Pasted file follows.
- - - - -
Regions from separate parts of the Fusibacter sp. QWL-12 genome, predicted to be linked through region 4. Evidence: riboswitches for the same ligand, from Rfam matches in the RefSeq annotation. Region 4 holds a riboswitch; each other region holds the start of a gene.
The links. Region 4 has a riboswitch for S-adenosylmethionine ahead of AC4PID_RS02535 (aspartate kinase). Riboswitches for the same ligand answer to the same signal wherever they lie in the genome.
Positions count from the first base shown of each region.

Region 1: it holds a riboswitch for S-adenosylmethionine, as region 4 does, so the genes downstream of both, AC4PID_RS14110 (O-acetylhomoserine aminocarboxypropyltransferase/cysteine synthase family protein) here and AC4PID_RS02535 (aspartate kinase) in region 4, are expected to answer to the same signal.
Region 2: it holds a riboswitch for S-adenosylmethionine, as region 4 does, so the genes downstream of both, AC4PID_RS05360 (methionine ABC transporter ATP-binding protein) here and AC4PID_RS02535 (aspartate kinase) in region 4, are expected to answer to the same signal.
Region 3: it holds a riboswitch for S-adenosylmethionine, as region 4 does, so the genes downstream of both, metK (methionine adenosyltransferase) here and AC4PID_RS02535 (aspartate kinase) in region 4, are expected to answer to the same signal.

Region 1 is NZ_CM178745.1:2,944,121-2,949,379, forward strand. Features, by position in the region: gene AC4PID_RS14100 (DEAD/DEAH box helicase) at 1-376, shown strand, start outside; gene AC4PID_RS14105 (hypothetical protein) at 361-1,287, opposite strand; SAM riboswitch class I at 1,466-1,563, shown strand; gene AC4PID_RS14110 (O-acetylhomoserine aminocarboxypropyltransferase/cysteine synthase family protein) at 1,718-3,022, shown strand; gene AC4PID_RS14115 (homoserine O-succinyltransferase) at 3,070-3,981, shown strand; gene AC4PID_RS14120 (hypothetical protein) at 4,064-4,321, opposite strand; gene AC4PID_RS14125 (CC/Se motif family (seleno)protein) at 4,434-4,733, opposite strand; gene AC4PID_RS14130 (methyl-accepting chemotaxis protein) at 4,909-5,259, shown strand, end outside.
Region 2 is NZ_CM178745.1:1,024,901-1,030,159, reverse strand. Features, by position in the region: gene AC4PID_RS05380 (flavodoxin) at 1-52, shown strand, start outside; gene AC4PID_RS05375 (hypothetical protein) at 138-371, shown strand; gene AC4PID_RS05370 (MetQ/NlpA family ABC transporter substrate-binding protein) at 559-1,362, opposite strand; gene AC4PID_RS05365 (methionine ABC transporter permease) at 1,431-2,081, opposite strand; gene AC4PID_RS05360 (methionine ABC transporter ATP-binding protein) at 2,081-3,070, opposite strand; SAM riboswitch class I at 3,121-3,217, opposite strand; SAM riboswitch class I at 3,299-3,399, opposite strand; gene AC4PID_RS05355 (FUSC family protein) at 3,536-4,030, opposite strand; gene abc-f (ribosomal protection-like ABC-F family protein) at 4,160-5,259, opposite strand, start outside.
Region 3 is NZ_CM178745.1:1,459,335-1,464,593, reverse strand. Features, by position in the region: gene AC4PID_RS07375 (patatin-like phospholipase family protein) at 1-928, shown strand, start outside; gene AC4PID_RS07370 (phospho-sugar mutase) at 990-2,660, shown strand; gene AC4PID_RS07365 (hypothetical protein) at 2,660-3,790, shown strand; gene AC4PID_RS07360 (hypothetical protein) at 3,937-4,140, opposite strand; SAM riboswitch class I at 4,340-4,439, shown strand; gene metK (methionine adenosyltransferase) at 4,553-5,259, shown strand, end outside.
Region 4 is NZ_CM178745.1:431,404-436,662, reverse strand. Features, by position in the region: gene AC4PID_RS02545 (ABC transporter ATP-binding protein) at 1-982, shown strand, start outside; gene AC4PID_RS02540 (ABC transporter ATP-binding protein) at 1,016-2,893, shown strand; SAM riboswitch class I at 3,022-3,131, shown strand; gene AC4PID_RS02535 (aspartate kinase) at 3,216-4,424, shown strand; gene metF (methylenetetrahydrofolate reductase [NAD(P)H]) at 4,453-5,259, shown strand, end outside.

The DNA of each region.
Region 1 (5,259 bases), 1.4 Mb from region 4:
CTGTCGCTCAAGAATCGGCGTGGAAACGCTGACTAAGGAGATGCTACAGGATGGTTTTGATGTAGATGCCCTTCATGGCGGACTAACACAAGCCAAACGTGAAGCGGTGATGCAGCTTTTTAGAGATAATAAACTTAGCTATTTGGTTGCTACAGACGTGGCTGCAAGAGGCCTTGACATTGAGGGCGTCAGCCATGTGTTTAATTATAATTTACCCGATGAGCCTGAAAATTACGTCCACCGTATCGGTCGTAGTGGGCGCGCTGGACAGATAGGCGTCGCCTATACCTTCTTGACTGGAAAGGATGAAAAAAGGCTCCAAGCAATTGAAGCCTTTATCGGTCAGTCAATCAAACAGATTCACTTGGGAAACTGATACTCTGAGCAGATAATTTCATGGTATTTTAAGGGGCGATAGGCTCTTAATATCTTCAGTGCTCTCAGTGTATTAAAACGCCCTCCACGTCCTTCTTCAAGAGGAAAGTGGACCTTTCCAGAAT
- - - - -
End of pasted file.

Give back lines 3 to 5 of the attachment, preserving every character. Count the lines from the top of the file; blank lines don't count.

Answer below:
Positions count from the first base shown of each region.

Region 1: it holds a riboswitch for S-adenosylmethionine, as region 4 does, so the genes downstream of both, AC4PID_RS14110 (O-acetylhomoserine aminocarboxypropyltransferase/cysteine synthase family protein) here and AC4PID_RS02535 (aspartate kinase) in region 4, are expected to answer to the same signal.
Region 2: it holds a riboswitch for S-adenosylmethionine, as region 4 does, so the genes downstream of both, AC4PID_RS05360 (methionine ABC transporter ATP-binding protein) here and AC4PID_RS02535 (aspartate kinase) in region 4, are expected to answer to the same signal.